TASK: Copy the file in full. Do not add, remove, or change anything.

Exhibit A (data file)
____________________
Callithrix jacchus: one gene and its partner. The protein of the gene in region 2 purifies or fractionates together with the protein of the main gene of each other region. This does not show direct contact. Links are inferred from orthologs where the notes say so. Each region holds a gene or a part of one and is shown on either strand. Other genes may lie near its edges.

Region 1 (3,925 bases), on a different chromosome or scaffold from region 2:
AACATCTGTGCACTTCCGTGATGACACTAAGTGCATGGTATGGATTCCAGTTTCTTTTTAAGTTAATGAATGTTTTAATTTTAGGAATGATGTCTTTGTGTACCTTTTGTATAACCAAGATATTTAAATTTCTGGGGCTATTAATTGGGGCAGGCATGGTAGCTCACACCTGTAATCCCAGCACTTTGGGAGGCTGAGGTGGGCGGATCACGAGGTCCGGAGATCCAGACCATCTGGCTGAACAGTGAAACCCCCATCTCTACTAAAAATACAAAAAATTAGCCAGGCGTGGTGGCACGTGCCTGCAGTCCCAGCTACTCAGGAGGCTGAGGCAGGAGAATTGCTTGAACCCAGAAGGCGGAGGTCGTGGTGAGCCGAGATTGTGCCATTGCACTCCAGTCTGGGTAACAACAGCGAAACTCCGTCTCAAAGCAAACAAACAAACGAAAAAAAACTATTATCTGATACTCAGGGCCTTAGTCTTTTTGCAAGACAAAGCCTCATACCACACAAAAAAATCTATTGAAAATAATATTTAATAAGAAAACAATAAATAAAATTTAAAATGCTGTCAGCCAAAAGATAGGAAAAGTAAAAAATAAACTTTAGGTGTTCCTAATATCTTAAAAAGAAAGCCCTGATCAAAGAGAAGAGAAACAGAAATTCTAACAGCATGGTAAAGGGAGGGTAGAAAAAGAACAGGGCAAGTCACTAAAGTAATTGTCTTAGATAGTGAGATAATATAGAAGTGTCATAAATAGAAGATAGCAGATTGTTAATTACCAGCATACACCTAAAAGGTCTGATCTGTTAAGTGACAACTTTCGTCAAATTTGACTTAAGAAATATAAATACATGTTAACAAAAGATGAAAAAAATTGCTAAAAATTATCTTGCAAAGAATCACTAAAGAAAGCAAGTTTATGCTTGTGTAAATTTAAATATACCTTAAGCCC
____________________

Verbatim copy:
Callithrix jacchus: one gene and its partner. The protein of the gene in region 2 purifies or fractionates together with the protein of the main gene of each other region. This does not show direct contact. Links are inferred from orthologs where the notes say so. Each region holds a gene or a part of one and is shown on either strand. Other genes may lie near its edges.

Region 1 (3,925 bases), on a different chromosome or scaffold from region 2:
AACATCTGTGCACTTCCGTGATGACACTAAGTGCATGGTATGGATTCCAGTTTCTTTTTAAGTTAATGAATGTTTTAATTTTAGGAATGATGTCTTTGTGTACCTTTTGTATAACCAAGATATTTAAATTTCTGGGGCTATTAATTGGGGCAGGCATGGTAGCTCACACCTGTAATCCCAGCACTTTGGGAGGCTGAGGTGGGCGGATCACGAGGTCCGGAGATCCAGACCATCTGGCTGAACAGTGAAACCCCCATCTCTACTAAAAATACAAAAAATTAGCCAGGCGTGGTGGCACGTGCCTGCAGTCCCAGCTACTCAGGAGGCTGAGGCAGGAGAATTGCTTGAACCCAGAAGGCGGAGGTCGTGGTGAGCCGAGATTGTGCCATTGCACTCCAGTCTGGGTAACAACAGCGAAACTCCGTCTCAAAGCAAACAAACAAACGAAAAAAAACTATTATCTGATACTCAGGGCCTTAGTCTTTTTGCAAGACAAAGCCTCATACCACACAAAAAAATCTATTGAAAATAATATTTAATAAGAAAACAATAAATAAAATTTAAAATGCTGTCAGCCAAAAGATAGGAAAAGTAAAAAATAAACTTTAGGTGTTCCTAATATCTTAAAAAGAAAGCCCTGATCAAAGAGAAGAGAAACAGAAATTCTAACAGCATGGTAAAGGGAGGGTAGAAAAAGAACAGGGCAAGTCACTAAAGTAATTGTCTTAGATAGTGAGATAATATAGAAGTGTCATAAATAGAAGATAGCAGATTGTTAATTACCAGCATACACCTAAAAGGTCTGATCTGTTAAGTGACAACTTTCGTCAAATTTGACTTAAGAAATATAAATACATGTTAACAAAAGATGAAAAAAATTGCTAAAAATTATCTTGCAAAGAATCACTAAAGAAAGCAAGTTTATGCTTGTGTAAATTTAAATATACCTTAAGCCC